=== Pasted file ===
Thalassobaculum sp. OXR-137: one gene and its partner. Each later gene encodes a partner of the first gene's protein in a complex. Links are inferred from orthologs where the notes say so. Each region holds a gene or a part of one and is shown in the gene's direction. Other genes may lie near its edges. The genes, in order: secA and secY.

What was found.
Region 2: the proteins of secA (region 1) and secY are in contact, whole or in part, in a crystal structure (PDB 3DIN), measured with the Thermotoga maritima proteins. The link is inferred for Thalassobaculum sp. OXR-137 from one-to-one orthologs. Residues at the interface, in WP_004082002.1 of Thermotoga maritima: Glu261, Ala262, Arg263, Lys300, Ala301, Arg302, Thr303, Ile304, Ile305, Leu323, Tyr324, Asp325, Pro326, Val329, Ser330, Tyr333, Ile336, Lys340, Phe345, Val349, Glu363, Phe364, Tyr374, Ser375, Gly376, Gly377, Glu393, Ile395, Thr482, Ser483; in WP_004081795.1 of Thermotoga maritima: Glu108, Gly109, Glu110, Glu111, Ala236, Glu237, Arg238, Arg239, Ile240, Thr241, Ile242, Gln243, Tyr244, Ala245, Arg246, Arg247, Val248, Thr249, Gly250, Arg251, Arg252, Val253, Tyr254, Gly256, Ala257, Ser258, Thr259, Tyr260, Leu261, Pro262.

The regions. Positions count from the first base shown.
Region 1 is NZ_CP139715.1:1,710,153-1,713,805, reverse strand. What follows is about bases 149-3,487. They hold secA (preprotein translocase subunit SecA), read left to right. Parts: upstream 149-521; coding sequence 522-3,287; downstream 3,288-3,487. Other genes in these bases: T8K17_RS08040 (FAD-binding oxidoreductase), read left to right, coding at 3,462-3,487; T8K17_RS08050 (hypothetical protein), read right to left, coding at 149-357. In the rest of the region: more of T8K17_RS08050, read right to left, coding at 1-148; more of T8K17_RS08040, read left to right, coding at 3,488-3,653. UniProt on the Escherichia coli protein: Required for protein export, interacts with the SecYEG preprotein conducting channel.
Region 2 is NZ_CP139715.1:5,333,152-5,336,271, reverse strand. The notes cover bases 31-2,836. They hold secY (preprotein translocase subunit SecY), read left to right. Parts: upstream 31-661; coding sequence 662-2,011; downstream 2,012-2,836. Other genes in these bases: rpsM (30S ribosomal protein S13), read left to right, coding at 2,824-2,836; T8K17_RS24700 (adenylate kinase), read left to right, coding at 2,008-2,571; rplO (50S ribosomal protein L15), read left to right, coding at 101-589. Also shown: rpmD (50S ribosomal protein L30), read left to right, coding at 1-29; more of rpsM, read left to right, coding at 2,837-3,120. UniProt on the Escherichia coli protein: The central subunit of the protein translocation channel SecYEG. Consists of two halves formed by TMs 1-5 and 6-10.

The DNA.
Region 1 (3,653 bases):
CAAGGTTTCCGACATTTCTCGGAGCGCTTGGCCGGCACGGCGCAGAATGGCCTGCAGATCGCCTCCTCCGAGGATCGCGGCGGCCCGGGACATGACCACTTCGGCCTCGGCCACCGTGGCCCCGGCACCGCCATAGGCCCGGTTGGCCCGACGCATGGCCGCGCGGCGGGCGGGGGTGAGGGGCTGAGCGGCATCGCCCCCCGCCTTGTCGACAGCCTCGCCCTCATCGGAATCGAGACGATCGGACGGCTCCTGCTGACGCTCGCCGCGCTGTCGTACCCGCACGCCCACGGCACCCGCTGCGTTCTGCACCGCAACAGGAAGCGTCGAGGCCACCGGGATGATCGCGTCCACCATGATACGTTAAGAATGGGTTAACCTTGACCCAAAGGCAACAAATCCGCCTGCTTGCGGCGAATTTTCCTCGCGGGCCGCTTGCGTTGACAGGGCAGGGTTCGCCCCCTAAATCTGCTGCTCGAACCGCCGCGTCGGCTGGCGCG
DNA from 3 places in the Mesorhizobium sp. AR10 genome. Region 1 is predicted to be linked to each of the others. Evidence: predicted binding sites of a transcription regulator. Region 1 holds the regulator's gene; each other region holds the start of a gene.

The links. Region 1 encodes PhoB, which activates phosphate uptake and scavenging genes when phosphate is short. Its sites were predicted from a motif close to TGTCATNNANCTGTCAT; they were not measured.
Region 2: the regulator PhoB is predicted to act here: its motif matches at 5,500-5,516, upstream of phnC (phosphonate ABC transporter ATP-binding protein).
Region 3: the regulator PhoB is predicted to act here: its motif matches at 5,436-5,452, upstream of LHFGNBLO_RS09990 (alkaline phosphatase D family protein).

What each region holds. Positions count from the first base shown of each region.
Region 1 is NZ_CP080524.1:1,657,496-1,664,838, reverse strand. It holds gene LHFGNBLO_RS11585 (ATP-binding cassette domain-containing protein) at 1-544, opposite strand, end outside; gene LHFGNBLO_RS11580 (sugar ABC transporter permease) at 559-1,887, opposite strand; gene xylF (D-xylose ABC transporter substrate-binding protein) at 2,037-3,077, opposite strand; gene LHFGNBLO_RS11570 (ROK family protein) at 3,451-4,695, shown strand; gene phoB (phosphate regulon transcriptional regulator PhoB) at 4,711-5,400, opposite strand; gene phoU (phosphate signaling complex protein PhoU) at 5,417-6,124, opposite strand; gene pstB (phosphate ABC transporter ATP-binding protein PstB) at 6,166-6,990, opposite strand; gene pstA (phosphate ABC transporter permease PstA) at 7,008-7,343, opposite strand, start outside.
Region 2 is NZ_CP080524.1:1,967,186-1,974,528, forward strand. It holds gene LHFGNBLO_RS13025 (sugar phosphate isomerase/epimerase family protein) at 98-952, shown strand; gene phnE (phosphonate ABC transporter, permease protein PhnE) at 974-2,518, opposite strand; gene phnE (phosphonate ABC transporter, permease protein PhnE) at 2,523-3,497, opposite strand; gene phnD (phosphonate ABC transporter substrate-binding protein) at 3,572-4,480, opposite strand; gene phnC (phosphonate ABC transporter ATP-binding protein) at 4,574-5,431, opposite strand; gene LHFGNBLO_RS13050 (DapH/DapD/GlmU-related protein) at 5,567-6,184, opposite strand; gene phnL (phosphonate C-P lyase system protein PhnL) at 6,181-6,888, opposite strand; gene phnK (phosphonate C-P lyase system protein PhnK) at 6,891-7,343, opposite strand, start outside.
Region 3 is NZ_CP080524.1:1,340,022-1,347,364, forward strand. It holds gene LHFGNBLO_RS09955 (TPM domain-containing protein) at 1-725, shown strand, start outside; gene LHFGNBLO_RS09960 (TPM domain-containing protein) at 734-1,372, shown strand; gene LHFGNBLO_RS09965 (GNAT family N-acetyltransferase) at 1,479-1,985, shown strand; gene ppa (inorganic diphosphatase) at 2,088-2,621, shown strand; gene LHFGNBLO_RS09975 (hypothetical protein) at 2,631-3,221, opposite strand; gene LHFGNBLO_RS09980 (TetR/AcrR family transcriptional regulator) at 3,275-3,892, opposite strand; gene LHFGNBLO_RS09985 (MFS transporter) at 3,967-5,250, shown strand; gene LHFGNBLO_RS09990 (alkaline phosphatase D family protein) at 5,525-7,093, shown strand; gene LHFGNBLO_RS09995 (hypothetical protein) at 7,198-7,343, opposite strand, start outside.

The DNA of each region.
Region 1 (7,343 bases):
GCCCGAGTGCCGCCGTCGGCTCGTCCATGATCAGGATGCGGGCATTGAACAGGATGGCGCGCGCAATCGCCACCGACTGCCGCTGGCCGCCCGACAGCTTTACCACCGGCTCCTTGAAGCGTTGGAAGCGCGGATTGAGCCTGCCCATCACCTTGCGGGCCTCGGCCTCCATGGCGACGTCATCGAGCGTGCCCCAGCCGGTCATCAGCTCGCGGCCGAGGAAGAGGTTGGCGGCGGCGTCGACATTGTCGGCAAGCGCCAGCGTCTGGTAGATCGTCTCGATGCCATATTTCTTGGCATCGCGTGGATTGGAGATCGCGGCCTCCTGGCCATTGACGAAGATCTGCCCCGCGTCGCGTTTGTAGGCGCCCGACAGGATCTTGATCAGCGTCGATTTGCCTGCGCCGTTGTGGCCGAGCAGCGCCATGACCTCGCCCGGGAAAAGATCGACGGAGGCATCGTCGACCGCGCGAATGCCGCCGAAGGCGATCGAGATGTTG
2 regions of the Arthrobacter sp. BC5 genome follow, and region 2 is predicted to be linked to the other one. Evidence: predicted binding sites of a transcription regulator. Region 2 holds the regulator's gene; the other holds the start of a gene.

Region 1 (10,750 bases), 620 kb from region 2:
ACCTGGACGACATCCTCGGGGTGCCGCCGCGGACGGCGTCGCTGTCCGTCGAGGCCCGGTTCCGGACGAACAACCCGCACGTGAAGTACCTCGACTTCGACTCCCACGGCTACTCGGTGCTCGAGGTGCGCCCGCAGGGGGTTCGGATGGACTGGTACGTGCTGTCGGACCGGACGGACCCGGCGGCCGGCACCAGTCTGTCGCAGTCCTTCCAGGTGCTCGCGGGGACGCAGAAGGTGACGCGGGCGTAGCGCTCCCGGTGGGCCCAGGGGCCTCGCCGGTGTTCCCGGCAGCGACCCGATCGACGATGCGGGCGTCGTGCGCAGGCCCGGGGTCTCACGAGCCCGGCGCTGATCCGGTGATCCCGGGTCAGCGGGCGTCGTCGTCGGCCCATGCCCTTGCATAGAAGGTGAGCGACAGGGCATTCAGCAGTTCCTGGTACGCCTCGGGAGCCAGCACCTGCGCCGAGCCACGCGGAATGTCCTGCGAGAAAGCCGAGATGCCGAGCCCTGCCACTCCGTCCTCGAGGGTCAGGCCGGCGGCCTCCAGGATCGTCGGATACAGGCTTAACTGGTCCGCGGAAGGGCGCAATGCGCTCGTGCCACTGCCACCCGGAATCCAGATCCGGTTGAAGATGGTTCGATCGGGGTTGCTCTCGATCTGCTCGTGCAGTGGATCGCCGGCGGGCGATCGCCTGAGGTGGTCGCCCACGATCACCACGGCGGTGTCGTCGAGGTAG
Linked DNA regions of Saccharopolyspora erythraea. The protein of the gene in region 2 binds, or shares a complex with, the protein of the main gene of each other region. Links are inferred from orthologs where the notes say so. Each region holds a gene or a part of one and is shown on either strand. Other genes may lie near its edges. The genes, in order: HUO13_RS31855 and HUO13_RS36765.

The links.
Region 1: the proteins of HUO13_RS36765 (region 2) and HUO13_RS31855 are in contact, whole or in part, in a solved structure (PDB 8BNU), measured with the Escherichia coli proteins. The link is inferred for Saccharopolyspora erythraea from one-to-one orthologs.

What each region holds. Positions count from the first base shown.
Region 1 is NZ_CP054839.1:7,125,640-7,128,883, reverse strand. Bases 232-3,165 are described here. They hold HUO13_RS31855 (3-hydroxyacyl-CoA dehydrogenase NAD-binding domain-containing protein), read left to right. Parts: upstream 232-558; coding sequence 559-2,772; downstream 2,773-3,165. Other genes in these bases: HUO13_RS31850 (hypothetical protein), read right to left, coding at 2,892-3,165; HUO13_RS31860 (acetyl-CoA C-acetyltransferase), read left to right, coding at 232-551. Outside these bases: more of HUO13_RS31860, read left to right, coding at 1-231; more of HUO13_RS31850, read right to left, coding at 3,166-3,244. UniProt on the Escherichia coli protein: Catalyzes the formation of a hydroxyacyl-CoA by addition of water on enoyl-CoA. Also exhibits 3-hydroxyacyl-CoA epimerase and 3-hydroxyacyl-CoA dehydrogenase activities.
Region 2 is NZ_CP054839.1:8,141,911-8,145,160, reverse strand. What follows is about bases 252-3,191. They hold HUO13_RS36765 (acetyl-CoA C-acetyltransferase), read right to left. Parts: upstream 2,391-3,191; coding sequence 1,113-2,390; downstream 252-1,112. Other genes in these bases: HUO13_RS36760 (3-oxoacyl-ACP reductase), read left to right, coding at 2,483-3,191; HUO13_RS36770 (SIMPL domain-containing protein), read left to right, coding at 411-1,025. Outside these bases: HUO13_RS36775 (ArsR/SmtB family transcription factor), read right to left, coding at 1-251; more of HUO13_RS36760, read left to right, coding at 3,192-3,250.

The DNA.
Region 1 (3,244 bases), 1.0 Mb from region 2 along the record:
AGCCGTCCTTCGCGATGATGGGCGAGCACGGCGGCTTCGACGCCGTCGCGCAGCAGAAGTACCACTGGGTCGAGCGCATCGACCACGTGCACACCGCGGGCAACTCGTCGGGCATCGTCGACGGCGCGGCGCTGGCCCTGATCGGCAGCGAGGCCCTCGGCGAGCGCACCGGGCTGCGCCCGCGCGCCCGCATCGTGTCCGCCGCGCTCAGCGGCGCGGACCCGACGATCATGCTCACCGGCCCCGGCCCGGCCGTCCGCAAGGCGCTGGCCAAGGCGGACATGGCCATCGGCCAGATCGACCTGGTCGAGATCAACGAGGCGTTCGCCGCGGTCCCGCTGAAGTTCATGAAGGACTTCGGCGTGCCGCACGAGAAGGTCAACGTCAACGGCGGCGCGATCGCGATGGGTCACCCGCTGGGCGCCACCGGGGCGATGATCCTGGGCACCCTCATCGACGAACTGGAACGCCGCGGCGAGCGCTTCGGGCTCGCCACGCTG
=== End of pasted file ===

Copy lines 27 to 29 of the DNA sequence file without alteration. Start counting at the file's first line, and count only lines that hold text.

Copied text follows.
What each region holds. Positions count from the first base shown.
Region 1 is NZ_CP054839.1:7,125,640-7,128,883, reverse strand. Bases 232-3,165 are described here. They hold HUO13_RS31855 (3-hydroxyacyl-CoA dehydrogenase NAD-binding domain-containing protein), read left to right. Parts: upstream 232-558; coding sequence 559-2,772; downstream 2,773-3,165. Other genes in these bases: HUO13_RS31850 (hypothetical protein), read right to left, coding at 2,892-3,165; HUO13_RS31860 (acetyl-CoA C-acetyltransferase), read left to right, coding at 232-551. Outside these bases: more of HUO13_RS31860, read left to right, coding at 1-231; more of HUO13_RS31850, read right to left, coding at 3,166-3,244. UniProt on the Escherichia coli protein: Catalyzes the formation of a hydroxyacyl-CoA by addition of water on enoyl-CoA. Also exhibits 3-hydroxyacyl-CoA epimerase and 3-hydroxyacyl-CoA dehydrogenase activities.
Region 2 is NZ_CP054839.1:8,141,911-8,145,160, reverse strand. What follows is about bases 252-3,191. They hold HUO13_RS36765 (acetyl-CoA C-acetyltransferase), read right to left. Parts: upstream 2,391-3,191; coding sequence 1,113-2,390; downstream 252-1,112. Other genes in these bases: HUO13_RS36760 (3-oxoacyl-ACP reductase), read left to right, coding at 2,483-3,191; HUO13_RS36770 (SIMPL domain-containing protein), read left to right, coding at 411-1,025. Outside these bases: HUO13_RS36775 (ArsR/SmtB family transcription factor), read right to left, coding at 1-251; more of HUO13_RS36760, read left to right, coding at 3,192-3,250.